|Wasting Juvenile Justice Tax Dollars|
|Thursday, 09 February 2012 11:29|
By Selena Teji for California Progress Report
California has demonstrated it no longer has the capacity to serve the state’s high-risk juvenile offenders by a 75% recidivism rate and continued scrutiny under the Farrell lawsuit, now in its ninth year. The state-run Division of Juvenile Facilities (DJF) is still unable to provide adequate education and programming to its youth population despite reform efforts and a per capita cost of approximately $190,000 this past year alone. Not to mention that the facilities themselves are in dire need of reconstruction.
The state’s three remaining facilities are archaic and continue to be plagued by significant maintenance problems, such as “serious issues with plumbing, including leaking sinks and toilets, poor lighting in the rooms, inadequate ability for staff to observe youth in their rooms, and dangerous recreation areas…[that] are virtually unusable for regular outside recreation.” At Ventura YCF (which is currently overcrowded) the roofs are leaking and need replacement. Youths in the facility are reporting a lack of sanitary drinking water and extensive sewage leakage.
Housing only 985 youth as of February 2, 2012, DJF continues to be a drain on the state budget while providing very little benefit to its youth population or the taxpayers. Yet, while massive budget cuts are being enforced across education and other social services, the juvenile justice budget triggers that should have gone into effect on January 1, 2012 to stem the state cost of running DJF are not being collected. Recognizing that DJF is an unnecessary and ineffective drain on the state’s resources and represents a failed approach to juvenile justice, for the second year in a row the Governor is proposing full juvenile justice realignment; ceasing commitments to DJF and eventually closing the facilities entirely.
Closure of DJF would relieve the state of its obligations under the Farrell lawsuit, including the Superior Court mandate to entirely replace its facilities at an estimated cost of $1 million per cell. While it is not acceptable for youths to be housed in such grossly substandard facilities, there is no money in the state budget to rebuild them, and thus no way for the state to be compliant with the lawsuit reforms. In addition, the money saved by eliminating DJF could be transferred to California’s counties, to support development of appropriate services for this high-risk population at the local level; a better plan for securing long-term public safety.
Counties have much more potential to be successful at rehabilitating this high-risk population, by virtue of their easier access to local services and youth support networks. Counties can engage the family and community-based organizations in rehabilitation efforts from the moment the youth enters the system through re-entry; and counties have enough space in their maximum security juvenile facilities to house the most serious offenders. In fact, the state has been investing money in upgrading county juvenile justice facilities for some time now.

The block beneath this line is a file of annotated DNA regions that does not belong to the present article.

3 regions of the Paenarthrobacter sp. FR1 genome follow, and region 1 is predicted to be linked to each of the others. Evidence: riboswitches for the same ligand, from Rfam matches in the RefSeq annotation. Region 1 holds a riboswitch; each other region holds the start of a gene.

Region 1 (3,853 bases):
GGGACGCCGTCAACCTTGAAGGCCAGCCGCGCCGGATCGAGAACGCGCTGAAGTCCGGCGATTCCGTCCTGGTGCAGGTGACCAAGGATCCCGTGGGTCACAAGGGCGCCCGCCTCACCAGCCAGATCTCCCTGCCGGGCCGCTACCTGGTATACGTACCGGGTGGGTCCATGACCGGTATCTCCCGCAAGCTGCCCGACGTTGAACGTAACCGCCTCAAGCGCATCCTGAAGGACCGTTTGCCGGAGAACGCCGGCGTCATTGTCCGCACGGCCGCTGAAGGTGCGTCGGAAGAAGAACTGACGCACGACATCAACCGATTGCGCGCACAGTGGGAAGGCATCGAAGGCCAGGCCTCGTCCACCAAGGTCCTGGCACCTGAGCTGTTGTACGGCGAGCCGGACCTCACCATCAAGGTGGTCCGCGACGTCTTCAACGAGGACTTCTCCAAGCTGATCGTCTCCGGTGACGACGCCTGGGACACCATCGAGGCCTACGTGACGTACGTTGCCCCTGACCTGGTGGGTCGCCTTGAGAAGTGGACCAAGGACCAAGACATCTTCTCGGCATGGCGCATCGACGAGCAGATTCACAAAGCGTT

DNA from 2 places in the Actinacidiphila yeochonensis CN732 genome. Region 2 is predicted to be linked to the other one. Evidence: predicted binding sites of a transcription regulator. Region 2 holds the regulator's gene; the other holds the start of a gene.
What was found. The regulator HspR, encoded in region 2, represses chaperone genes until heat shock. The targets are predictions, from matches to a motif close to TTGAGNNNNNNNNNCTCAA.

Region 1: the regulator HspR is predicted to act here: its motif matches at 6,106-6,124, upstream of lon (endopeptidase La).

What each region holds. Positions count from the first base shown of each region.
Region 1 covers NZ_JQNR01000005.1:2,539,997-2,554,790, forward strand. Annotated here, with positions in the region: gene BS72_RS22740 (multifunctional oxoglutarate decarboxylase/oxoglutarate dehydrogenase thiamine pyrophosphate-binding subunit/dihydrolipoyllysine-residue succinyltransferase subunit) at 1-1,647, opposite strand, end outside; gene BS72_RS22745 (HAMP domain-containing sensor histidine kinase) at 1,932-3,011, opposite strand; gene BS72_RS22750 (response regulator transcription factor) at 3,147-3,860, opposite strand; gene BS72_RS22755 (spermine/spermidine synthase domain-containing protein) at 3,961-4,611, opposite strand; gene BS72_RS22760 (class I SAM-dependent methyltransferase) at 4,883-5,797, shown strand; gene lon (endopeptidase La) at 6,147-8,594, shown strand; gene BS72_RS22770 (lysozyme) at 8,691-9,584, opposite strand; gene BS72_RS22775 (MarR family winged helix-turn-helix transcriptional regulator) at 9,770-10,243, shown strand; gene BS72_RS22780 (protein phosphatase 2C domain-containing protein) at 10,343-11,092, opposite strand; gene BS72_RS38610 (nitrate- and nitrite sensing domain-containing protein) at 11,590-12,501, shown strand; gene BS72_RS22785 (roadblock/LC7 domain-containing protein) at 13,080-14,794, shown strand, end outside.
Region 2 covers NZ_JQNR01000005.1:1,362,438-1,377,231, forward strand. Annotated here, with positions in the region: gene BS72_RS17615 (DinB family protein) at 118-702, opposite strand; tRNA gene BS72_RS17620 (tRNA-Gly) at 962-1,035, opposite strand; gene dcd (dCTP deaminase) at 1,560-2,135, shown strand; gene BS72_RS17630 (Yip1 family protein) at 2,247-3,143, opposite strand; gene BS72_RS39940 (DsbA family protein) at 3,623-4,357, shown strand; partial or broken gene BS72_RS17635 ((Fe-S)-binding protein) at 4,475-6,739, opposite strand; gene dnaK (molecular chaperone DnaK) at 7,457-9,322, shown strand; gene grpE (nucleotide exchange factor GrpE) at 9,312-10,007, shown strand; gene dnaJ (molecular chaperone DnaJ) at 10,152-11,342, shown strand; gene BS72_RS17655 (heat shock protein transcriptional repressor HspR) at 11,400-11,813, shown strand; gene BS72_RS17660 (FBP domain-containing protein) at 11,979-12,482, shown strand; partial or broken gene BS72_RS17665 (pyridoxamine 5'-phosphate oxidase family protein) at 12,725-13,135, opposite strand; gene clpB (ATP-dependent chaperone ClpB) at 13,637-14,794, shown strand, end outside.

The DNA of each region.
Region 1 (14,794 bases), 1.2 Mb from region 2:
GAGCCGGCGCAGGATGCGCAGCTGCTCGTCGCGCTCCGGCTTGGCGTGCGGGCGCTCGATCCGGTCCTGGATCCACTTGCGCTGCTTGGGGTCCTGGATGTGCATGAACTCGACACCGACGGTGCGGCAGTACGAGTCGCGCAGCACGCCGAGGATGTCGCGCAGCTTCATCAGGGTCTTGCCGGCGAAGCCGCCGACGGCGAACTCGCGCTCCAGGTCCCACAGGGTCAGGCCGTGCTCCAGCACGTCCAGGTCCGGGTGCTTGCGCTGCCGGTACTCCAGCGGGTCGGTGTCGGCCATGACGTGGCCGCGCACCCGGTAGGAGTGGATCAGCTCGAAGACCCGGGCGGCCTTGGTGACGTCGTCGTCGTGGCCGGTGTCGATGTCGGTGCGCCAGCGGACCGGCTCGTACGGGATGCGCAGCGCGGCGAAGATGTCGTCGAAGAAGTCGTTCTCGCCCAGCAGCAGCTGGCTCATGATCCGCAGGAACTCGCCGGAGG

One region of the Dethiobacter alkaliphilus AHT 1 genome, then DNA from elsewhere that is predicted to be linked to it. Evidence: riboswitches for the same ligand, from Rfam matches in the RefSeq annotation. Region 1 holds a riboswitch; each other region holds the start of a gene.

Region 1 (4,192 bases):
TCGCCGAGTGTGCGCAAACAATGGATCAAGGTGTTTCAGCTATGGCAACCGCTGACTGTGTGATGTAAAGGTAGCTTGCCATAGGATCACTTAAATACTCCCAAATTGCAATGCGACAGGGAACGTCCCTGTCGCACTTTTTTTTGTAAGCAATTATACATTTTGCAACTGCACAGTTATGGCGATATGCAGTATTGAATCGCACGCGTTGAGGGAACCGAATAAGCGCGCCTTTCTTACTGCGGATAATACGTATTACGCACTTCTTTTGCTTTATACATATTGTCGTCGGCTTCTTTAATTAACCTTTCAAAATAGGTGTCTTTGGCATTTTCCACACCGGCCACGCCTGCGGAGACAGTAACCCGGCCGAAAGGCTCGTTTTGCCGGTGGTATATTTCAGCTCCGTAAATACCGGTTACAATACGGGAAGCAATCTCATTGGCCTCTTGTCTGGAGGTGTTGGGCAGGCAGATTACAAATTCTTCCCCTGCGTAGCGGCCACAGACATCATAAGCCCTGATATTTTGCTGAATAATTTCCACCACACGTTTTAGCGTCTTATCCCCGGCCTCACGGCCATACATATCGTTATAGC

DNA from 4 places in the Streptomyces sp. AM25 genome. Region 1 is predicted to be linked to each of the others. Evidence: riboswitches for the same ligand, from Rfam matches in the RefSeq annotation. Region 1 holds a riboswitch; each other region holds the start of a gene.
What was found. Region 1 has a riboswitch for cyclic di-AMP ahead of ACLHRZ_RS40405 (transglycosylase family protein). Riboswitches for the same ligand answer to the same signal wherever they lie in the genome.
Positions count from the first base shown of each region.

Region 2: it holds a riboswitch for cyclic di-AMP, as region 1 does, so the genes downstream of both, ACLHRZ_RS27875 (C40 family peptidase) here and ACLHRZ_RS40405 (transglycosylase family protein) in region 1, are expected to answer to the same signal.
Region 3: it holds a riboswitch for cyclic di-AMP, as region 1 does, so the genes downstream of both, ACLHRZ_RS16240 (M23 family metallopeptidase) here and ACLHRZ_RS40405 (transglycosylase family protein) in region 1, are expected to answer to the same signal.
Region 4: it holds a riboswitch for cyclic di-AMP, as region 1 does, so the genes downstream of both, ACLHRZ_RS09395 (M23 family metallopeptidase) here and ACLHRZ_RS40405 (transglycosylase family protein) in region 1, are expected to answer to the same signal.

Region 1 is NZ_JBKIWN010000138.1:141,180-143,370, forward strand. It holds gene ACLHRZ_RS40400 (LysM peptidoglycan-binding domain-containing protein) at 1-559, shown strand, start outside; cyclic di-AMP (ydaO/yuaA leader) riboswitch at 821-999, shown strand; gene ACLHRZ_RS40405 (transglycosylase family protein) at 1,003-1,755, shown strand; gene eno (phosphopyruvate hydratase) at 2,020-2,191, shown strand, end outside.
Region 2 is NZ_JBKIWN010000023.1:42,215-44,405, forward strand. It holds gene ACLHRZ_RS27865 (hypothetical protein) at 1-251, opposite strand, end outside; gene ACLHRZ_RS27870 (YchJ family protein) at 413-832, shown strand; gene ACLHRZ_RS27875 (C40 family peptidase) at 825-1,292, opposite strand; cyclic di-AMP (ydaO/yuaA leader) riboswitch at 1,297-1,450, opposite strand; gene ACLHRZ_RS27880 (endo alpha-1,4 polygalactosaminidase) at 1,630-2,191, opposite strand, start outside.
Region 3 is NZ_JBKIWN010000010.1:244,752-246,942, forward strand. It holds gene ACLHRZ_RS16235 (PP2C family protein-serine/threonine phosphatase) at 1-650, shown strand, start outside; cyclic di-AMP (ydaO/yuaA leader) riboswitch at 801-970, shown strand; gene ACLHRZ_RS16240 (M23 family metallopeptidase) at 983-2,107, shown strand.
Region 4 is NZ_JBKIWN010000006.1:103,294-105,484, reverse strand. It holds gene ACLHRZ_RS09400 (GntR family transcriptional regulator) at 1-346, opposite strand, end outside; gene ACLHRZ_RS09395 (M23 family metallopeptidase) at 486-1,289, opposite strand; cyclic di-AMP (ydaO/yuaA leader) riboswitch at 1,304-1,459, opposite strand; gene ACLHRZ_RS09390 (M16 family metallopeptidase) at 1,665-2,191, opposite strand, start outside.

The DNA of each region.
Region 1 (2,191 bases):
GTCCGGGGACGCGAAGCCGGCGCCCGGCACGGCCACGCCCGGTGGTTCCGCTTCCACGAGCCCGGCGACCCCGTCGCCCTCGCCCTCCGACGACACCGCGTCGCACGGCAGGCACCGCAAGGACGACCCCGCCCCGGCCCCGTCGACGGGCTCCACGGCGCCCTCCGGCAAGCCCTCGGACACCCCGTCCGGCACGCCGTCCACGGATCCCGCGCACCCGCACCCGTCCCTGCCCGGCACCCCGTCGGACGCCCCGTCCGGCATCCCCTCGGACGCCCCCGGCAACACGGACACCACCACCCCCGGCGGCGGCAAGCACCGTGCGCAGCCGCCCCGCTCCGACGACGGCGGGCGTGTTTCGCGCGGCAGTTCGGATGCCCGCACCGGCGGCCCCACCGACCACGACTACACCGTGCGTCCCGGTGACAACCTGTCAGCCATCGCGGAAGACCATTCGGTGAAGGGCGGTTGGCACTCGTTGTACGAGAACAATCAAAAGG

Between 1996 and 2007 California’s counties received over $455 million from federal and state grants to renovate or entirely rebuild local juvenile justice facilities. Approximately 96% of that funding was spent on maximum security juvenile halls. During this period of renovation, counties experienced a huge expansion in their institutional capacity; adding over 2,500 new beds while juvenile crime declined and the juvenile institutional population at both the county and state level decreased. In fact, since 2007 counties have also been allocated $300 million under AB 900 and an additional $200 million under AB 1628 towards renovation of county juvenile justice facilities. By the end of 2009 there were over 4,000 beds available in modern, state-of-the-art county juvenile halls, camps, and ranches statewide. Approximately half of those empty beds are in maximum security juvenile halls.
Nevertheless, it is understandable that counties are concerned about the prospect of juvenile justice realignment. Closing DJF would require counties to take on the responsibility for serious high-risk juvenile offenders; violent offenders, sex offenders, and gang members, and many suffering from severe mental health issues and extensive histories of exposure to trauma. DJF Safety and Welfare remedial expert, Barry Krisberg, cautions that counties will have to move away from the traditional institutional approach that has hampered the state for so long, and embrace best practices that require smaller living units, higher staff ratios, and emphasis on therapeutic services and re-entry.
Instead of spending $226 million per year into keeping DJF in operation, the Governor’s proposal, to close the front door on DJF beginning January 1, 2013 and transfer the money to the counties, including $10 million this year purely for planning and capacity building, is more fiscally and practically responsible. This is a much more efficient use of tax payer dollars, and a more effective approach to juvenile justice in California. However, counties will need time, funding, and support in order to adequately prepare for and begin to serve all of their juvenile offenders. It is time California stopped wasting its juvenile justice tax dollars and thoughtfully invested in long-term effective practices at the local level.